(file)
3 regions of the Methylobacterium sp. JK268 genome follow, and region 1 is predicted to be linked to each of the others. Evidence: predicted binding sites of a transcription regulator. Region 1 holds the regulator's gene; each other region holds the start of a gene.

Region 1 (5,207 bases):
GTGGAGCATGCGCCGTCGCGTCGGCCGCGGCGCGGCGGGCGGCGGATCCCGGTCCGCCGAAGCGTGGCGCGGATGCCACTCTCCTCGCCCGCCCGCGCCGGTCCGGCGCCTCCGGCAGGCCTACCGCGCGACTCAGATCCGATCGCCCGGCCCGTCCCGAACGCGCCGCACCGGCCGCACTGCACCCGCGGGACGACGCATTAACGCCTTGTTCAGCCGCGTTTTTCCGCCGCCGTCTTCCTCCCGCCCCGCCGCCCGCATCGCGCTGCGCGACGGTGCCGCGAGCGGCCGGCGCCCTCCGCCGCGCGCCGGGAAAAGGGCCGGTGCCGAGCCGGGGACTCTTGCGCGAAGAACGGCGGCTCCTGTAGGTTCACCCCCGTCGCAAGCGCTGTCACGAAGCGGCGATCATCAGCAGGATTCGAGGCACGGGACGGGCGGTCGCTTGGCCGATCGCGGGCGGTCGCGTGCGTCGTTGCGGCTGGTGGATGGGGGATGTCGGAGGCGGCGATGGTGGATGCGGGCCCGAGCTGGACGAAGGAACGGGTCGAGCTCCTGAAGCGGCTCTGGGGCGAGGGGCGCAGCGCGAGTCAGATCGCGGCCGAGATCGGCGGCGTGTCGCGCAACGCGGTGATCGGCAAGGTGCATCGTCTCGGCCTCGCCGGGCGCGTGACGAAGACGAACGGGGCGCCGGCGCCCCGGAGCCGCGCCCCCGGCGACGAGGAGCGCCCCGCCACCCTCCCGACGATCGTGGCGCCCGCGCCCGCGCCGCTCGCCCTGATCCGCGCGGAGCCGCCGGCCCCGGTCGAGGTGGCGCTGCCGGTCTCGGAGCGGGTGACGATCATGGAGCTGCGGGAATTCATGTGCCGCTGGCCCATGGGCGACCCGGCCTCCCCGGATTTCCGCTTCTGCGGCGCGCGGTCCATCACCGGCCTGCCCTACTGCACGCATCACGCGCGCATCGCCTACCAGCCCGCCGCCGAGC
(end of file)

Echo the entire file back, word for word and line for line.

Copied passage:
3 regions of the Methylobacterium sp. JK268 genome follow, and region 1 is predicted to be linked to each of the others. Evidence: predicted binding sites of a transcription regulator. Region 1 holds the regulator's gene; each other region holds the start of a gene.

Region 1 (5,207 bases):
GTGGAGCATGCGCCGTCGCGTCGGCCGCGGCGCGGCGGGCGGCGGATCCCGGTCCGCCGAAGCGTGGCGCGGATGCCACTCTCCTCGCCCGCCCGCGCCGGTCCGGCGCCTCCGGCAGGCCTACCGCGCGACTCAGATCCGATCGCCCGGCCCGTCCCGAACGCGCCGCACCGGCCGCACTGCACCCGCGGGACGACGCATTAACGCCTTGTTCAGCCGCGTTTTTCCGCCGCCGTCTTCCTCCCGCCCCGCCGCCCGCATCGCGCTGCGCGACGGTGCCGCGAGCGGCCGGCGCCCTCCGCCGCGCGCCGGGAAAAGGGCCGGTGCCGAGCCGGGGACTCTTGCGCGAAGAACGGCGGCTCCTGTAGGTTCACCCCCGTCGCAAGCGCTGTCACGAAGCGGCGATCATCAGCAGGATTCGAGGCACGGGACGGGCGGTCGCTTGGCCGATCGCGGGCGGTCGCGTGCGTCGTTGCGGCTGGTGGATGGGGGATGTCGGAGGCGGCGATGGTGGATGCGGGCCCGAGCTGGACGAAGGAACGGGTCGAGCTCCTGAAGCGGCTCTGGGGCGAGGGGCGCAGCGCGAGTCAGATCGCGGCCGAGATCGGCGGCGTGTCGCGCAACGCGGTGATCGGCAAGGTGCATCGTCTCGGCCTCGCCGGGCGCGTGACGAAGACGAACGGGGCGCCGGCGCCCCGGAGCCGCGCCCCCGGCGACGAGGAGCGCCCCGCCACCCTCCCGACGATCGTGGCGCCCGCGCCCGCGCCGCTCGCCCTGATCCGCGCGGAGCCGCCGGCCCCGGTCGAGGTGGCGCTGCCGGTCTCGGAGCGGGTGACGATCATGGAGCTGCGGGAATTCATGTGCCGCTGGCCCATGGGCGACCCGGCCTCCCCGGATTTCCGCTTCTGCGGCGCGCGGTCCATCACCGGCCTGCCCTACTGCACGCATCACGCGCGCATCGCCTACCAGCCCGCCGCCGAGC